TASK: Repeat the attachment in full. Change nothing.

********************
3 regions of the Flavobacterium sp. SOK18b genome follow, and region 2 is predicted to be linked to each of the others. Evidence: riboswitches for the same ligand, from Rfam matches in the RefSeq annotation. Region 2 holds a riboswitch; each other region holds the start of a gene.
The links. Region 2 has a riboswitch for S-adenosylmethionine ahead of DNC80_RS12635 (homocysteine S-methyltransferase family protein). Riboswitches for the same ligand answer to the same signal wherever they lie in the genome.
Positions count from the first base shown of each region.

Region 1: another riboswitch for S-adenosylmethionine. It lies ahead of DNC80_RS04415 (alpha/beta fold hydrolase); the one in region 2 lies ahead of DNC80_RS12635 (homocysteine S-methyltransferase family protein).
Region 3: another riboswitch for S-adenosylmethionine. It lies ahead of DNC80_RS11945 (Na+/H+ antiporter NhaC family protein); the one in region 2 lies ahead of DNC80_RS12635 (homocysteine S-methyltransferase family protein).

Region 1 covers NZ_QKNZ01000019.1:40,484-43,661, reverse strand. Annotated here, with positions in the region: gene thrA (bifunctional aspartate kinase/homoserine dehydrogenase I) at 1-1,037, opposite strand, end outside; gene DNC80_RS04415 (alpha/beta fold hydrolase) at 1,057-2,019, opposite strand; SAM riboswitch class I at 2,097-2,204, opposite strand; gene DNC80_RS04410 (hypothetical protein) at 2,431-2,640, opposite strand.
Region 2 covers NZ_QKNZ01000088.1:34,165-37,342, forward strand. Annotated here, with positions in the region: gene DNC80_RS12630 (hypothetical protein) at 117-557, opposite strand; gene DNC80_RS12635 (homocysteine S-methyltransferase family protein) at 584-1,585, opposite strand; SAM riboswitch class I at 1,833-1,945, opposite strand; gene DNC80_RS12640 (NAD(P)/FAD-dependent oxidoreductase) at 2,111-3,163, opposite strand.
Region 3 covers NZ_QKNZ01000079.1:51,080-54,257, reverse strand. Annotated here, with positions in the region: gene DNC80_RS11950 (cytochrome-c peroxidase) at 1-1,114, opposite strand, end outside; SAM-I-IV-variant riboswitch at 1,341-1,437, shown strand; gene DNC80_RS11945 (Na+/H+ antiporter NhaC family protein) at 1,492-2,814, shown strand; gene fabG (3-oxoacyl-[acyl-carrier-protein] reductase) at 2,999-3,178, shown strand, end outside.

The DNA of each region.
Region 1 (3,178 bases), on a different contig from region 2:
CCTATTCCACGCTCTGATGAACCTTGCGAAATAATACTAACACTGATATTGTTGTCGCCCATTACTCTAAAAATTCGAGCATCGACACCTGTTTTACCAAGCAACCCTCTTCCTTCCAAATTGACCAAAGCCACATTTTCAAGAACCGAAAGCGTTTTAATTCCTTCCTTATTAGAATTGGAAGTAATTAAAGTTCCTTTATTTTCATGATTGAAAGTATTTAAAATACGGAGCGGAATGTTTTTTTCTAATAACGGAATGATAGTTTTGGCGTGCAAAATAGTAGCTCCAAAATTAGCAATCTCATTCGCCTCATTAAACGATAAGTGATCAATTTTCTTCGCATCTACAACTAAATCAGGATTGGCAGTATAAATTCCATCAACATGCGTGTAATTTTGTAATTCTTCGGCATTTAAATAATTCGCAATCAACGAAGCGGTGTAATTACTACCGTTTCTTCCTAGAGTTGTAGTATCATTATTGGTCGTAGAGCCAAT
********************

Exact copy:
3 regions of the Flavobacterium sp. SOK18b genome follow, and region 2 is predicted to be linked to each of the others. Evidence: riboswitches for the same ligand, from Rfam matches in the RefSeq annotation. Region 2 holds a riboswitch; each other region holds the start of a gene.
The links. Region 2 has a riboswitch for S-adenosylmethionine ahead of DNC80_RS12635 (homocysteine S-methyltransferase family protein). Riboswitches for the same ligand answer to the same signal wherever they lie in the genome.
Positions count from the first base shown of each region.

Region 1: another riboswitch for S-adenosylmethionine. It lies ahead of DNC80_RS04415 (alpha/beta fold hydrolase); the one in region 2 lies ahead of DNC80_RS12635 (homocysteine S-methyltransferase family protein).
Region 3: another riboswitch for S-adenosylmethionine. It lies ahead of DNC80_RS11945 (Na+/H+ antiporter NhaC family protein); the one in region 2 lies ahead of DNC80_RS12635 (homocysteine S-methyltransferase family protein).

Region 1 covers NZ_QKNZ01000019.1:40,484-43,661, reverse strand. Annotated here, with positions in the region: gene thrA (bifunctional aspartate kinase/homoserine dehydrogenase I) at 1-1,037, opposite strand, end outside; gene DNC80_RS04415 (alpha/beta fold hydrolase) at 1,057-2,019, opposite strand; SAM riboswitch class I at 2,097-2,204, opposite strand; gene DNC80_RS04410 (hypothetical protein) at 2,431-2,640, opposite strand.
Region 2 covers NZ_QKNZ01000088.1:34,165-37,342, forward strand. Annotated here, with positions in the region: gene DNC80_RS12630 (hypothetical protein) at 117-557, opposite strand; gene DNC80_RS12635 (homocysteine S-methyltransferase family protein) at 584-1,585, opposite strand; SAM riboswitch class I at 1,833-1,945, opposite strand; gene DNC80_RS12640 (NAD(P)/FAD-dependent oxidoreductase) at 2,111-3,163, opposite strand.
Region 3 covers NZ_QKNZ01000079.1:51,080-54,257, reverse strand. Annotated here, with positions in the region: gene DNC80_RS11950 (cytochrome-c peroxidase) at 1-1,114, opposite strand, end outside; SAM-I-IV-variant riboswitch at 1,341-1,437, shown strand; gene DNC80_RS11945 (Na+/H+ antiporter NhaC family protein) at 1,492-2,814, shown strand; gene fabG (3-oxoacyl-[acyl-carrier-protein] reductase) at 2,999-3,178, shown strand, end outside.

The DNA of each region.
Region 1 (3,178 bases), on a different contig from region 2:
CCTATTCCACGCTCTGATGAACCTTGCGAAATAATACTAACACTGATATTGTTGTCGCCCATTACTCTAAAAATTCGAGCATCGACACCTGTTTTACCAAGCAACCCTCTTCCTTCCAAATTGACCAAAGCCACATTTTCAAGAACCGAAAGCGTTTTAATTCCTTCCTTATTAGAATTGGAAGTAATTAAAGTTCCTTTATTTTCATGATTGAAAGTATTTAAAATACGGAGCGGAATGTTTTTTTCTAATAACGGAATGATAGTTTTGGCGTGCAAAATAGTAGCTCCAAAATTAGCAATCTCATTCGCCTCATTAAACGATAAGTGATCAATTTTCTTCGCATCTACAACTAAATCAGGATTGGCAGTATAAATTCCATCAACATGCGTGTAATTTTGTAATTCTTCGGCATTTAAATAATTCGCAATCAACGAAGCGGTGTAATTACTACCGTTTCTTCCTAGAGTTGTAGTATCATTATTGGTCGTAGAGCCAAT